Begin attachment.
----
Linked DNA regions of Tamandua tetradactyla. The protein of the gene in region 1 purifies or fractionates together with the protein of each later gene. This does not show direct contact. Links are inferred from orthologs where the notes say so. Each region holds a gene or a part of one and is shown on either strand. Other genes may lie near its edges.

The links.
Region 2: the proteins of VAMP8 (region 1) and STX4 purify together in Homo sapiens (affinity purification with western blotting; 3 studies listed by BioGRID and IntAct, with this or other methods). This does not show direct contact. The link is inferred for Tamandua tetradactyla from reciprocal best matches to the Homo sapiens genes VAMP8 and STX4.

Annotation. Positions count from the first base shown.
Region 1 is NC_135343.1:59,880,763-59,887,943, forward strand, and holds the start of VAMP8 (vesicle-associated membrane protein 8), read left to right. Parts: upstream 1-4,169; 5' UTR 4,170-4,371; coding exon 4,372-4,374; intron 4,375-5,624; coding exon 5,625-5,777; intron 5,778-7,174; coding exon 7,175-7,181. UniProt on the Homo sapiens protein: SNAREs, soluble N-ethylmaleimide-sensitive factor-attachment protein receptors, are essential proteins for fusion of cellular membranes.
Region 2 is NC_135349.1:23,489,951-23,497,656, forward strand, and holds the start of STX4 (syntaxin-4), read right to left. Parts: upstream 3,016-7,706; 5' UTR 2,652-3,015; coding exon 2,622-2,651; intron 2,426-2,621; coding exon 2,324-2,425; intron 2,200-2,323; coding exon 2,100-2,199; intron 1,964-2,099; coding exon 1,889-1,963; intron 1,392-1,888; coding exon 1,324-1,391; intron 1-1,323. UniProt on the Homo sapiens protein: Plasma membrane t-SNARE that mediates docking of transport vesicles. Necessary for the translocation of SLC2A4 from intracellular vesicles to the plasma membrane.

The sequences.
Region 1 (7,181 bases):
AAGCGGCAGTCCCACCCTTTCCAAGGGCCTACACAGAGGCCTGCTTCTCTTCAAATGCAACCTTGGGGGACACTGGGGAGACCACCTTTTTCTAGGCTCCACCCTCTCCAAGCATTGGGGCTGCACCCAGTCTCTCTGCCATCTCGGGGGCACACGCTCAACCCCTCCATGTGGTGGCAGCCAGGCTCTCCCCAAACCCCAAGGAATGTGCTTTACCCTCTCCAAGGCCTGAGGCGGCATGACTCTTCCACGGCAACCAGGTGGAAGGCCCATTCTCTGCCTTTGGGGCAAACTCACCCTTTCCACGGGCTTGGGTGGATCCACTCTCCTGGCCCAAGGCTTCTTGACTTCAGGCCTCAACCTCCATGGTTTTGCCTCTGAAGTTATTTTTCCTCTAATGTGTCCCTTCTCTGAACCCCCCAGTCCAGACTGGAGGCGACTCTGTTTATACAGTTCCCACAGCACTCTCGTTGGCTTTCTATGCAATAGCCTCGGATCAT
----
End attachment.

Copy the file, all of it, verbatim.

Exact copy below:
Linked DNA regions of Tamandua tetradactyla. The protein of the gene in region 1 purifies or fractionates together with the protein of each later gene. This does not show direct contact. Links are inferred from orthologs where the notes say so. Each region holds a gene or a part of one and is shown on either strand. Other genes may lie near its edges.

The links.
Region 2: the proteins of VAMP8 (region 1) and STX4 purify together in Homo sapiens (affinity purification with western blotting; 3 studies listed by BioGRID and IntAct, with this or other methods). This does not show direct contact. The link is inferred for Tamandua tetradactyla from reciprocal best matches to the Homo sapiens genes VAMP8 and STX4.

Annotation. Positions count from the first base shown.
Region 1 is NC_135343.1:59,880,763-59,887,943, forward strand, and holds the start of VAMP8 (vesicle-associated membrane protein 8), read left to right. Parts: upstream 1-4,169; 5' UTR 4,170-4,371; coding exon 4,372-4,374; intron 4,375-5,624; coding exon 5,625-5,777; intron 5,778-7,174; coding exon 7,175-7,181. UniProt on the Homo sapiens protein: SNAREs, soluble N-ethylmaleimide-sensitive factor-attachment protein receptors, are essential proteins for fusion of cellular membranes.
Region 2 is NC_135349.1:23,489,951-23,497,656, forward strand, and holds the start of STX4 (syntaxin-4), read right to left. Parts: upstream 3,016-7,706; 5' UTR 2,652-3,015; coding exon 2,622-2,651; intron 2,426-2,621; coding exon 2,324-2,425; intron 2,200-2,323; coding exon 2,100-2,199; intron 1,964-2,099; coding exon 1,889-1,963; intron 1,392-1,888; coding exon 1,324-1,391; intron 1-1,323. UniProt on the Homo sapiens protein: Plasma membrane t-SNARE that mediates docking of transport vesicles. Necessary for the translocation of SLC2A4 from intracellular vesicles to the plasma membrane.

The sequences.
Region 1 (7,181 bases):
AAGCGGCAGTCCCACCCTTTCCAAGGGCCTACACAGAGGCCTGCTTCTCTTCAAATGCAACCTTGGGGGACACTGGGGAGACCACCTTTTTCTAGGCTCCACCCTCTCCAAGCATTGGGGCTGCACCCAGTCTCTCTGCCATCTCGGGGGCACACGCTCAACCCCTCCATGTGGTGGCAGCCAGGCTCTCCCCAAACCCCAAGGAATGTGCTTTACCCTCTCCAAGGCCTGAGGCGGCATGACTCTTCCACGGCAACCAGGTGGAAGGCCCATTCTCTGCCTTTGGGGCAAACTCACCCTTTCCACGGGCTTGGGTGGATCCACTCTCCTGGCCCAAGGCTTCTTGACTTCAGGCCTCAACCTCCATGGTTTTGCCTCTGAAGTTATTTTTCCTCTAATGTGTCCCTTCTCTGAACCCCCCAGTCCAGACTGGAGGCGACTCTGTTTATACAGTTCCCACAGCACTCTCGTTGGCTTTCTATGCAATAGCCTCGGATCAT